Village belonging to the Bajo Andarax and situated near the capital surrounded by irrigated land and fruit trees in the river valley.
It also has the contrasting landscape of uneven dry terrain of the last foothills of the Sierra de Gador.
About a kilometre away from Benahadux, there is a district called El Chuche. This is the oldest settlement known in the area of the Copper Age, of the same era as the Millares Culture (2500-2000 BC). It became an Iberian town (Urki) between the V and II centuries BC and it was transformed into the Roman town of Urci. It must have been an important Christian community with the arrival of Christianity, as it was an episcopal see. During the IV and V centuries, the population of Urci gradually disappeared.
With the Moslem conquest in the VIII century, a series of Yemenite clans settled in the valley of Andarax. One of the clans called Banu Abdus became the current Benahadux. During the Al-Andalus period, intensive agriculture flourished in the valley and the irrigation system was perfected. Fruit trees, cereals, vegetables and olives were grown as well as mulberry trees for the production of silk.
With the Christian conquest in 1489, the majority of the properties passed over to the new inhabitants. Don Gutierre de Cardenas gave up all his properties to the Franciscan nuns. They became one of the most important landowners of Benahadux until the disentailment of the XIX century.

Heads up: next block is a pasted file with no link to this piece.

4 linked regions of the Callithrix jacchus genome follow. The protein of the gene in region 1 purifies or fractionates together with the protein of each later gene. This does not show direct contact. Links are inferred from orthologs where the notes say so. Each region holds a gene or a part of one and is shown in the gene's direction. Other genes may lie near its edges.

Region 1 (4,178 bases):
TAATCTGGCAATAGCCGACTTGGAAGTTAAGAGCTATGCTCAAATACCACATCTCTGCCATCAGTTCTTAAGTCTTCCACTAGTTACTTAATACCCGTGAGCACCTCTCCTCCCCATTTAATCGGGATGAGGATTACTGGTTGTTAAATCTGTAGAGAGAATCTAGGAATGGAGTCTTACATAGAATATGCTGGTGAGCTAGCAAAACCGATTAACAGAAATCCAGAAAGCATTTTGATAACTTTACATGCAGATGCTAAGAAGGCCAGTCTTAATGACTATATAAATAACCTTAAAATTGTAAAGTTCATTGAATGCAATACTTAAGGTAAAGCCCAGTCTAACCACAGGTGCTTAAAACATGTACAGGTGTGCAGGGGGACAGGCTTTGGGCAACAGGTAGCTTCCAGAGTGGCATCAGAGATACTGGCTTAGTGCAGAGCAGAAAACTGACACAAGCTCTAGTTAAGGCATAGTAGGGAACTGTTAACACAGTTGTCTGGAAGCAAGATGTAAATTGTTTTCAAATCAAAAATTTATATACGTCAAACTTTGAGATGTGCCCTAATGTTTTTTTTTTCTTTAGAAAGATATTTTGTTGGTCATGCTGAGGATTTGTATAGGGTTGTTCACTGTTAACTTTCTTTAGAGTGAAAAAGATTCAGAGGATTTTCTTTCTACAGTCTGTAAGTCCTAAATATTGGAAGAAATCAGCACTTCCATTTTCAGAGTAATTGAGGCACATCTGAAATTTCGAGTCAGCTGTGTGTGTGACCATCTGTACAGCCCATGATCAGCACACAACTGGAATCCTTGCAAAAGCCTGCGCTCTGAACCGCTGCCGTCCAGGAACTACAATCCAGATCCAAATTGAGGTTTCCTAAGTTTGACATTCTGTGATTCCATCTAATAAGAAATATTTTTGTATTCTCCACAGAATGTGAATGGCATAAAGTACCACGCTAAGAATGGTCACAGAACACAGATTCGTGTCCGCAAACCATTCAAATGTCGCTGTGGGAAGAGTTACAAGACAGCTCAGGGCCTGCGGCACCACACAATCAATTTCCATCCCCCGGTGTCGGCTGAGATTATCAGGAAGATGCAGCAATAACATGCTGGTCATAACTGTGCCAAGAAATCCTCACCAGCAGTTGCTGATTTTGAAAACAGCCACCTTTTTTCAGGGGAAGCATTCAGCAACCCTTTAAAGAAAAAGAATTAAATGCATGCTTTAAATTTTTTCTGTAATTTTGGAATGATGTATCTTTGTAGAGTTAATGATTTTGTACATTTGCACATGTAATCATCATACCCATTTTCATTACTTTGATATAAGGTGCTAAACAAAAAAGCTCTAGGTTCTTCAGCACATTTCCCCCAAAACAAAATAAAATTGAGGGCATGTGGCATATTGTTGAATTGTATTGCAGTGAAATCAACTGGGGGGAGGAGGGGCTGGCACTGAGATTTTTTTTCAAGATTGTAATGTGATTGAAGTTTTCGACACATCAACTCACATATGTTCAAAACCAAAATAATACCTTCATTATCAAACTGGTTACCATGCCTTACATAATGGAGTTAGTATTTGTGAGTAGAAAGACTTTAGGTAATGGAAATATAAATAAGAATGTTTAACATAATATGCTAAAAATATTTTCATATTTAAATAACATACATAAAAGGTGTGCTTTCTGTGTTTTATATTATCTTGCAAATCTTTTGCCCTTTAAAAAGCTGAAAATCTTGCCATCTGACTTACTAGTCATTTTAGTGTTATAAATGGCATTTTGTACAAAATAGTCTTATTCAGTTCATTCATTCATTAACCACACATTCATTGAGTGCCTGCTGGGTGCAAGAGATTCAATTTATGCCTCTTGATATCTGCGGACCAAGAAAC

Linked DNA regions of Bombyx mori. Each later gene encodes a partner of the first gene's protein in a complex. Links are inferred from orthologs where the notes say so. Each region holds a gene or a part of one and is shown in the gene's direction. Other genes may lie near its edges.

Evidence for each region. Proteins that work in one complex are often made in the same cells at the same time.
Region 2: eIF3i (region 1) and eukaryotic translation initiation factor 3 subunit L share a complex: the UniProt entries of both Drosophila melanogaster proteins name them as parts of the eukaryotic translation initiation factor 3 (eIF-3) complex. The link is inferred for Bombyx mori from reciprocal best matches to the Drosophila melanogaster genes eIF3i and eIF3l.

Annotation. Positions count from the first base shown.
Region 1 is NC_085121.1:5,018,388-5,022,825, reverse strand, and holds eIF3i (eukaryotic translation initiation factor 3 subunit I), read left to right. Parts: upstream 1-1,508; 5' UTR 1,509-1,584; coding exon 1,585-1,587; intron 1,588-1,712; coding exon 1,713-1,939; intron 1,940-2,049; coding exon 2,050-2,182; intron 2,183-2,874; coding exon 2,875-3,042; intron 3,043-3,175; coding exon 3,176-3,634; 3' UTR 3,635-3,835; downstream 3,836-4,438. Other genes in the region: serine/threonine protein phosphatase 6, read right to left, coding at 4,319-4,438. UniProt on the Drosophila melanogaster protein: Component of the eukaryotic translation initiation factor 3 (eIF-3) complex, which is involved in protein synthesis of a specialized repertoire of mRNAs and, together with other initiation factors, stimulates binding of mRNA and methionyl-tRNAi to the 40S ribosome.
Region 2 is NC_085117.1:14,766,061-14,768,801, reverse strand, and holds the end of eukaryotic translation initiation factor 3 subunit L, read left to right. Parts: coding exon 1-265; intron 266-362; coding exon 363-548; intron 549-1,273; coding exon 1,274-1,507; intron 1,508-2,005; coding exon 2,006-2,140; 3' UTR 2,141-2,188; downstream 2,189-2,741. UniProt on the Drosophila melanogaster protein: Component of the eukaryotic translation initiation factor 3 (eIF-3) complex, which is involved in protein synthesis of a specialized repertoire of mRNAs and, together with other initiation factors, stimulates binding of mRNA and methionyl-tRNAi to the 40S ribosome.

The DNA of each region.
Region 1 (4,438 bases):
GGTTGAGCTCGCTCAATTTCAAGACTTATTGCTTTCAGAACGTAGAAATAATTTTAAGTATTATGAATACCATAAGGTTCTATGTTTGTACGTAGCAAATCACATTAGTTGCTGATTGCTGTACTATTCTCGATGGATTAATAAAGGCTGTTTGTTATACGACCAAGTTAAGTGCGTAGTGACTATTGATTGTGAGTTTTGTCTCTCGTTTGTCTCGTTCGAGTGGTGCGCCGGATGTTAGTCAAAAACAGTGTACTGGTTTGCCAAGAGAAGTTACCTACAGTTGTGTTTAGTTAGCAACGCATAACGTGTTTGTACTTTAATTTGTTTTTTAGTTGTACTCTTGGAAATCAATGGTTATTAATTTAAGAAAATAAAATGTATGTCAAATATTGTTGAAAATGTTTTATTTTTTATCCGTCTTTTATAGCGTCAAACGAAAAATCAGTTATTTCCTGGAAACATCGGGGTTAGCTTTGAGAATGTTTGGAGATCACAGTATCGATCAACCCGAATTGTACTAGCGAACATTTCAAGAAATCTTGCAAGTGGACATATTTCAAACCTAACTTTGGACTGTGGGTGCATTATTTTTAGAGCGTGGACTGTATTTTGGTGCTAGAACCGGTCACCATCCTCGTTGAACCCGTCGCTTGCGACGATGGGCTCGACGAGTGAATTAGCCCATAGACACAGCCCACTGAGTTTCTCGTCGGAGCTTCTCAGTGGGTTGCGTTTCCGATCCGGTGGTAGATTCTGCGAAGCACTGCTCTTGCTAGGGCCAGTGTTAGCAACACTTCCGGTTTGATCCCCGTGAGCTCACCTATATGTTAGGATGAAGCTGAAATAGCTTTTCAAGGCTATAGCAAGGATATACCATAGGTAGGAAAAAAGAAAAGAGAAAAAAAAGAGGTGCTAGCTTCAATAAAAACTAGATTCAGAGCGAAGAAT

During the War of the Alpujarras (1568-1570), according to Marmol Carvajal, one of the most bloody episodes of the war took place. The author himself titles it "la encamisada de Benahadux" (the Benahadux cover-up). After the war, the Moors were expelled and repopulation took place from 1572 onwards with people from outside the kingdom of Granada. Officially, only Pechina was repopulated and the annexes of Benahadux and Alhamilla were created.
Benahadux underwent demographic and economic expansion during the XIX century. This was due to the mining activity. In 1850 100 lead sulphide mines were being worked. The lead smelting works, called La Palma, did away with hundreds of olive trees in the valley and with the wood. The vine plantations also contributed towards the economic development. The vines were for the so-called "uva de embarque" (embarcation grape) which was exported to England and the United States. It received its current delimitation in the year 1850.
During the present century the agricultural landscape has changed. The production of cereals has been increased and also importantly citrus fruits, recently specializing in the mandarin.
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